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  1. Content type: Research article

    Including patient and public involvement (PPI) in health research is thought to improve research but it is hard to be clear exactly how it helps. This is because PPI takes many forms, is sometimes only token a...

    Authors: Cindy Mann, Simon Chilcott, Katrina Plumb, Edmund Brooks and Mei-See Man

    Citation: Research Involvement and Engagement 2018 4:15

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  2. Content type: Research article

    Patient and public involvement (PPI) is increasingly recognised as important in research. Most PPI takes place face-to-face, but this can be difficult for people who are unwell or have caring responsibilities....

    Authors: Lisa Jane Brighton, Sophie Pask, Hamid Benalia, Sylvia Bailey, Marion Sumerfield, Jana Witt, Susanne de Wolf-Linder, Simon Noah Etkind, Fliss E. M. Murtagh, Jonathan Koffman and Catherine J. Evans

    Citation: Research Involvement and Engagement 2018 4:14

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  3. Content type: Research article

    In recent years, the importance of involving patients in research has been increasingly recognized because it increases the relevance and quality of research, facilitates recruitment, enhances public trust and...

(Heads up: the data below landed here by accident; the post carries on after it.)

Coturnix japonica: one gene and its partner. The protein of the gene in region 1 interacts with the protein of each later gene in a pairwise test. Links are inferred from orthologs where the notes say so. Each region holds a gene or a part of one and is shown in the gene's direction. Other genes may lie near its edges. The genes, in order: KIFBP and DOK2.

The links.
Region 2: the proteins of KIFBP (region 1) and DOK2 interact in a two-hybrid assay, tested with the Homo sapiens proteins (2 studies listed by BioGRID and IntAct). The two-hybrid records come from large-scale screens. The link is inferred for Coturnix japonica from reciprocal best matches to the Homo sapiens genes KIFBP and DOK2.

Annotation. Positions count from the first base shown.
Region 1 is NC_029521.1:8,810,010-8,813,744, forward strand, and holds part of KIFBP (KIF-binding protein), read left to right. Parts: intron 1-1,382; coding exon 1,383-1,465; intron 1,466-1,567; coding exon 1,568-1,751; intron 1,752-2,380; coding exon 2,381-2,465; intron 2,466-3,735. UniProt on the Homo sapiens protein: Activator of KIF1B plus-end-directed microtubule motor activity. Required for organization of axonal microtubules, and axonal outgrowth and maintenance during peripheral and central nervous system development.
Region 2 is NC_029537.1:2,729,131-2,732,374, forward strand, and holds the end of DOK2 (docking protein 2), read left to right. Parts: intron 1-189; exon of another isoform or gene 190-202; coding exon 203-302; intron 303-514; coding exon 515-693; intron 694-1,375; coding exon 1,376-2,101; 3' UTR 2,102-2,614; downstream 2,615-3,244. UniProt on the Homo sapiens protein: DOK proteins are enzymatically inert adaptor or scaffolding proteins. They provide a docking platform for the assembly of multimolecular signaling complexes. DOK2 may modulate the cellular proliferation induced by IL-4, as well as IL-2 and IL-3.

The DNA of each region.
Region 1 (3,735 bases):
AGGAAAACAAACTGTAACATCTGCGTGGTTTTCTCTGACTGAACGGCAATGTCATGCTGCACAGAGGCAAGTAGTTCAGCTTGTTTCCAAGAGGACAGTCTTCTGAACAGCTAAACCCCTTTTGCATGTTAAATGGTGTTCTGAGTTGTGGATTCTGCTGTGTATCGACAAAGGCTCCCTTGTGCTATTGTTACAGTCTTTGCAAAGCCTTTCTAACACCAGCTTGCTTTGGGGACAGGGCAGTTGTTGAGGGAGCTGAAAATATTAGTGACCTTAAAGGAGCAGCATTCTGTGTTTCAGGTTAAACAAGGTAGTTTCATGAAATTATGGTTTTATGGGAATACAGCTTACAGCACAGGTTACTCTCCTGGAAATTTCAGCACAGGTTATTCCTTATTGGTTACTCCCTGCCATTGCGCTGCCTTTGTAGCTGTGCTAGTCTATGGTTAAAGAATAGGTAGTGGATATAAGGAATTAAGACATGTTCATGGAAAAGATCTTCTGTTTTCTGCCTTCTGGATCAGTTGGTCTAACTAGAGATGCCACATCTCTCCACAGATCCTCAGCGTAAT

Authors: Julie Allard, Fabián Ballesteros, Samantha J. Anthony, Vincent Dumez, David Hartell, Greg Knoll, Linda Wright and Marie-Chantal Fortin

    Citation: Research Involvement and Engagement 2018 4:13

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  4. Content type: Commentary

    Public involvement can impact on research, on the public who give advice, on the researchers and the research participants. Evaluating impact is an important part of the research process. Two members of a hosp...

    Authors: Jim Gordon, Sue Franklin and Sabrina A. Eltringham

    Citation: Research Involvement and Engagement 2018 4:11

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  5. Content type: Commentary

    The involvement of patients in health research has resulted in the development of more effective interventions and policies in healthcare that respond to the needs of healthcare users. This article examines ho...

    Authors: Roberta L. Woodgate, Melanie Zurba and Pauline Tennent

    Citation: Research Involvement and Engagement 2018 4:9